Northern China has grown wheat and millet for thousands of years, while southern China has grown rice. The time when most of the population was involved in agriculture is long past, but the type of crop grown affects the culture so strongly, researchers have claimed that even urban residents behave differently depending on their home region's crop. Specifically, wheat farming encourages a more individualistic culture than rice, and this manifests in everyday behaviors.
Wheat farming is usually practiced as a relatively solitary activity, with each farm operating independently. Paddy rice requires irrigation systems that encourage farmers to cooperate. Chinese rice farmers are also more inclined to share labor than wheat farmers, working together to plant and harvest each other's crops.
These practices seeped into the culture of the regions, argues Dr Thomas Talhelm of the University of Chicago, and affected even non-farmers. To test this theory, Talhelm, Dr Xuemin Zhang of Beijing Normal University, and the University of Virginia's Professor Shigehiro Oishi watched people in 256 chain stores (chosen for their uniformity) in six Chinese cities (including Hong Kong).
Based on a sample size of almost 9,000 people, Talhelm reports in Science Advances that people in rice-growing regions were less likely to sit alone than those in cities where the local crop is wheat. Likewise, when the researchers moved chairs to block the aisle in the same coffee shops, responses differed by region.
In 2014, Talhelm, Zhang, and Oishi conducted a laboratory study of individualism versus interdependence, testing how people regarded their own importance against the collective good and how much weight they put on the distinction between friends and strangers. Despite 65 years of communist rule, and some migration between regions, northern Chinese were more individualistic in their outlook than collectivist southerners.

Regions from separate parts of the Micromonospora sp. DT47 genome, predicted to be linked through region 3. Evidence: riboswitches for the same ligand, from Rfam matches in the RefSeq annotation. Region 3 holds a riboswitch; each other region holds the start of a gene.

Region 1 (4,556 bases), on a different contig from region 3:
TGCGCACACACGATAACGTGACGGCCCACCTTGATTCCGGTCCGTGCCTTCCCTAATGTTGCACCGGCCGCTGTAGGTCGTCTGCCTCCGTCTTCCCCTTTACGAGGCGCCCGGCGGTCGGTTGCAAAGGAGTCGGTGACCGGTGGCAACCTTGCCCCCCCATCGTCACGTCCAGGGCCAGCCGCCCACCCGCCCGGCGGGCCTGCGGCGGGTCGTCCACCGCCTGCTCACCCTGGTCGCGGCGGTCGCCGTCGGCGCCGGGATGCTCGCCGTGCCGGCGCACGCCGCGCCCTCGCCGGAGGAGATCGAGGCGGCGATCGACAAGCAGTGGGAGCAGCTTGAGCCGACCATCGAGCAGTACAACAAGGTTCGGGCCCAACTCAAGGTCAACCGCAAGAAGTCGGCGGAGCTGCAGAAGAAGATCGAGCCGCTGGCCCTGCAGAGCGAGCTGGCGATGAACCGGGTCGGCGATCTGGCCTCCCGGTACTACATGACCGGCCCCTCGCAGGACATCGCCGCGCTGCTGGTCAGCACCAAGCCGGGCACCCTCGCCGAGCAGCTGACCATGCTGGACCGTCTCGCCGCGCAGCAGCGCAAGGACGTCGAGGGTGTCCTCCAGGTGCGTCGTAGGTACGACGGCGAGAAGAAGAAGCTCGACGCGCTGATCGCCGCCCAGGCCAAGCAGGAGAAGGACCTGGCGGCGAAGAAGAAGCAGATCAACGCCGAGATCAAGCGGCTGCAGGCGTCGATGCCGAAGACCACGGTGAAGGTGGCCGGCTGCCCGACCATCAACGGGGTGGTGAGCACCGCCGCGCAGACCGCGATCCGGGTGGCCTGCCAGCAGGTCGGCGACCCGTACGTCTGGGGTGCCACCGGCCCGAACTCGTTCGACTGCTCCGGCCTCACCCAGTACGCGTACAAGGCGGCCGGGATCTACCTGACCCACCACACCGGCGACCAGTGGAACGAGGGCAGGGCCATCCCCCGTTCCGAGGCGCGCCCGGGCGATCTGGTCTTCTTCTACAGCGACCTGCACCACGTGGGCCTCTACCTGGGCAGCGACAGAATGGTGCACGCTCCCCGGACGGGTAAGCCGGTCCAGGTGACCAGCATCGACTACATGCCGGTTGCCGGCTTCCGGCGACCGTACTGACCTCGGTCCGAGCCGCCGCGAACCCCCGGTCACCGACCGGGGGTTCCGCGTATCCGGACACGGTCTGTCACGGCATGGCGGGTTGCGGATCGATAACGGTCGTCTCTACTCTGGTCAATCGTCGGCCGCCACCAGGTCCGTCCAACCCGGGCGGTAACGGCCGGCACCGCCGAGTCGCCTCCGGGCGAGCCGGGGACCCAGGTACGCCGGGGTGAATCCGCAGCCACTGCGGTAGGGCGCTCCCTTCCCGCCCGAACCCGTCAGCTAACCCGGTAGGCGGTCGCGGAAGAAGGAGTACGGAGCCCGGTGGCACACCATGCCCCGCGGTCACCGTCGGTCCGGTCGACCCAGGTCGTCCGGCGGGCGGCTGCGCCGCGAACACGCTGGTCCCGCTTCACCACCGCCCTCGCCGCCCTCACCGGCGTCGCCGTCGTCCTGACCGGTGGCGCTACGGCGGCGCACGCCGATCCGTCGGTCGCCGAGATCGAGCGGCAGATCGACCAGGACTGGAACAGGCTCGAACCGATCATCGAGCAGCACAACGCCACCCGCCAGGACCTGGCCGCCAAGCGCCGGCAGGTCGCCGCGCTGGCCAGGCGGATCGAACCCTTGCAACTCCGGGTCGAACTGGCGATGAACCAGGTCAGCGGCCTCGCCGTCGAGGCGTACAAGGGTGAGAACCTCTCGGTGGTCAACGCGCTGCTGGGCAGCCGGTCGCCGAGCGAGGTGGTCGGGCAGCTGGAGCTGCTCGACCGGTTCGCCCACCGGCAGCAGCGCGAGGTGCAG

Attributing this to crops sounds almost like astrology, but it's part of "subsistence theory", which holds that the behaviors required for survival over generations affect regional cultures and continue to be seen in other activities. By testing within China, the researchers eliminated many of the alternative explanations that interfere with comparisons between nations.
On weekdays, 32 percent of people in wheat cities sat alone in cafes, compared to 22 percent of those surrounded by rice fields, although the gap shrank on weekends. Tourist areas were avoided, but it is likely the gap would have been larger still if out-of-towners could have been excluded. When confronted with inconveniently placed chairs, almost all southerners adapted themselves in the manner typical of collectivist cultures. Northerners, both employees and customers, were more likely to take control and move the furniture. The differences applied independently of age, time of day, or local incomes.
Even after centuries of British rule, and greater modernization, Hong Kong remains true to its rice-growing roots.